Three points, two of which I expect most of y’all to be familiar with already:
1) Prejudices that target gay, bi, ace, or aro people specifically (in ways that are ostensibly mutually exclusive) are all different forms of heterosexism and heteronormativity, each based on whichever group the bigot at hand believes to be “closest” to straightness at the given moment. The only group that really has what I’d call “privilege” in this realm is straight people and them alone. There is anti-bi heterosexism that casts bi people as “indecisive”, anti-ace heterosexism that casts aces as “sexually dormant”, etc., but all of it is essentially heterosexism because at its root, it measures us on proximity to straightness — either by presence of different-gender attraction, presence of romantic or sexual attraction, or absence of same-gender attraction. It’s important to examine the distinct and conflicting ways that heterosexism manifests, and I want to do that without losing sight of what it all adds up to.
2) I purposefully avoid using the “phobia” suffix to refer to acts of bigotry and oppressive ideologies, and I advocate for others to do the same as well. I want to preserve the meaning of “phobia” as referring to a psychological disorder that is not the person’s own fault and which they cannot fix by simply changing their mind. Analogizing a flawed and violent ideological position to a psychological disorder only serves to demonize mental illness and/or treats the matter as if a bigot simply cannot help what they do because they have an illness. Oppressive ideas are a failure of morality, not a psychological disorder. People with phobias don’t deserve their involuntary conditions being likened to oppressing people. Health is not morality.
3) The way that words like “liberated” and “repressed” are usually thrown around in the context of sexuality, people tend to imply (or other times outright declare) that being sexually active/having frequent sex is necessarily synonymous with being healthy and free. To some extent, the asexual community has borrowed and concocted its own rhetoric for discussing and deconstructing this mess, but I still see us as having insufficient means to talk about the inverse of “liberated/repressed” rhetoric’s conventional meanings — to talk about the allosexual norm as repressive and nonsexual relationships and celibate lifestyles as liberating.
The idea of “sexual repression”, as used to invalidate asexuality, is often bound up in a presumption of “religion” as the perpetrator, which is an idea I’ve come to associate with people who don’t know what they’re talking about (see my Religion & Asexuality Overview if you can’t guess why), but with that being said, as I proceed on this topic, I do want to acknowledge that, for various reasons, there are people who have been made to repress their true patterns of attraction.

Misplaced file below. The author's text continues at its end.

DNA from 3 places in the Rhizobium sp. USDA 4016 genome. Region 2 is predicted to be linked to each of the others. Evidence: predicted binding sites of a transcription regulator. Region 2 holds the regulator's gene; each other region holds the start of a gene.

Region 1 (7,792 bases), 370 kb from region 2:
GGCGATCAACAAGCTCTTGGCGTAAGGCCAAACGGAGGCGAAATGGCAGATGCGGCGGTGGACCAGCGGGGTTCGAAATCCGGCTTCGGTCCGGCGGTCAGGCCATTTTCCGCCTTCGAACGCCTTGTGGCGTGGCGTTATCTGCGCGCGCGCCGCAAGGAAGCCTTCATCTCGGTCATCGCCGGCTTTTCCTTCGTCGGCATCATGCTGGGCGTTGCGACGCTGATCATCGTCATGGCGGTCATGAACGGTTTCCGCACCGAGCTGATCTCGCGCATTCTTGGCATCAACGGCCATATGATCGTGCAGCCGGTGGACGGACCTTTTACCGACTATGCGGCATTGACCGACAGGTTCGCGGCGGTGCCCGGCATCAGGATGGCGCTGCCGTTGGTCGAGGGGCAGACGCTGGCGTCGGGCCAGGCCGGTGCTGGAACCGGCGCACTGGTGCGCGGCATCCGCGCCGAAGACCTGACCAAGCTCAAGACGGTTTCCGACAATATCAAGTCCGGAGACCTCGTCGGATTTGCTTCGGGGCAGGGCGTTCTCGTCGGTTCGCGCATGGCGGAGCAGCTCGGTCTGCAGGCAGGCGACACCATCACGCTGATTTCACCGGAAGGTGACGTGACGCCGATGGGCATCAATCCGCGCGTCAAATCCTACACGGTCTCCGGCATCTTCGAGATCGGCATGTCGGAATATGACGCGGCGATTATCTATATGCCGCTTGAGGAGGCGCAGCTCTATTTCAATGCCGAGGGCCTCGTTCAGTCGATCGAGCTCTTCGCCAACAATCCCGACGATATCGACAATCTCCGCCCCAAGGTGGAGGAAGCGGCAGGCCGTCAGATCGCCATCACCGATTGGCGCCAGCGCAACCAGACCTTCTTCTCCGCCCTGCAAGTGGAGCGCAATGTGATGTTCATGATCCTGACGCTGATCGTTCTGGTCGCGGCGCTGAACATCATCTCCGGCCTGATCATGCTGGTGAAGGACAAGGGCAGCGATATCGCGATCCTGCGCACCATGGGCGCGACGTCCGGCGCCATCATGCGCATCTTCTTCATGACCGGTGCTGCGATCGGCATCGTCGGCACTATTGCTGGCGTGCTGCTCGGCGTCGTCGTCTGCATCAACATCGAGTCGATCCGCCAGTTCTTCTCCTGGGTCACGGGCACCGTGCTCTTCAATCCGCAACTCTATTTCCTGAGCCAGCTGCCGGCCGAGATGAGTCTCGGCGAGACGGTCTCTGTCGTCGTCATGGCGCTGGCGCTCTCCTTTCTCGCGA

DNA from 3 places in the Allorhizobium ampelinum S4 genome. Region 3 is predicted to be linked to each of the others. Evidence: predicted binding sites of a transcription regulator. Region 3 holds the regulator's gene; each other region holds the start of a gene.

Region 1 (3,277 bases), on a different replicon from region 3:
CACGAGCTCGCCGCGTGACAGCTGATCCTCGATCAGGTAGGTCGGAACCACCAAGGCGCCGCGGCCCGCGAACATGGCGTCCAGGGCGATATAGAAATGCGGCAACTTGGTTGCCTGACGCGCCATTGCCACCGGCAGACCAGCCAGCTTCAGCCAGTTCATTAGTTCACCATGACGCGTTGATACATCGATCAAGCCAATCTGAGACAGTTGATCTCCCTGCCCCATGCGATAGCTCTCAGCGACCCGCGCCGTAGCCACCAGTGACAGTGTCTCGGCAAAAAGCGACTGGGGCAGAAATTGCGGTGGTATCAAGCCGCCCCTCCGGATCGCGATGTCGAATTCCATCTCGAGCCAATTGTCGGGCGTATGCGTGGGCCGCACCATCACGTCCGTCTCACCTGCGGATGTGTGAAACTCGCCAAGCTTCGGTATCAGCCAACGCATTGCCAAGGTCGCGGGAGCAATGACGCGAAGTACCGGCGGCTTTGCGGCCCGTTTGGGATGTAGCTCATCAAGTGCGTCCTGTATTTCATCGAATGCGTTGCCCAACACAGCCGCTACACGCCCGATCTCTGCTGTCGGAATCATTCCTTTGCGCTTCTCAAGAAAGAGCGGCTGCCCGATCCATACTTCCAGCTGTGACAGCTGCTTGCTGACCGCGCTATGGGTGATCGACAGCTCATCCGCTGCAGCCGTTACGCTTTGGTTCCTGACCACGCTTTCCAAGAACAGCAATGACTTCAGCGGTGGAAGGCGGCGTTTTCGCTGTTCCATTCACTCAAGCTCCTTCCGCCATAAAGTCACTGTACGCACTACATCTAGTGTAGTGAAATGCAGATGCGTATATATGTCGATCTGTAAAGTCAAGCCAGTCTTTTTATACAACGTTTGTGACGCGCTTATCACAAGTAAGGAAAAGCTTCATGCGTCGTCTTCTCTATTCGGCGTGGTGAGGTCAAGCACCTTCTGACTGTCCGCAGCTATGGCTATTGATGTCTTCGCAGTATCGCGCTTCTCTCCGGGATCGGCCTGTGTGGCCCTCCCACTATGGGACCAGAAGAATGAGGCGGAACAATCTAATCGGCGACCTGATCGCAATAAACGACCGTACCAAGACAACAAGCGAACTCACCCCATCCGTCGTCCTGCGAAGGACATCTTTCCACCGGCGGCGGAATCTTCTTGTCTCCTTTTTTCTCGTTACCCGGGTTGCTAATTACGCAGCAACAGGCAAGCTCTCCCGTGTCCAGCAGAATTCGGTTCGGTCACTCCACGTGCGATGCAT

Problem is, that characterization leaves out half the picture.
Heteronormativity doesn’t just tell people to suppress, ignore, deny, and feel ashamed of same-gender romantic and sexual attractions. It also demands that people express, uplift, proclaim, and perform cross-gender romantic and sexual attractions.
This is why I find “repression”, as a model, to be insufficient for articulating the experience of internalized, oppressive norms. It’s only one part of what goes on. And what do we call the rest?
What do we call the inverse of repression, the internalized compulsory sexuality — not just the pressure to perform, but the pressure to believe in the necessity of one’s own allo(hetero)sexuality? If we have a word for suppressing what exists, for burying and shoving it down, then what word can we use for artificially trying to fill an absence, for projecting a mask and trying to sculpt something out of the void?
I don’t think it’s accurate to say that repression doesn’t exist, but I also don’t think it’s sufficient to legitimize that term without contrasting it with another, as if to imply that internalized heterosexism can only manifest in this one way. That’s why I want to ask y’all for help in thinking about this, in finding a better way to name an experience that is about an artifice of presence rather than (or in addition to) an artifice of absence.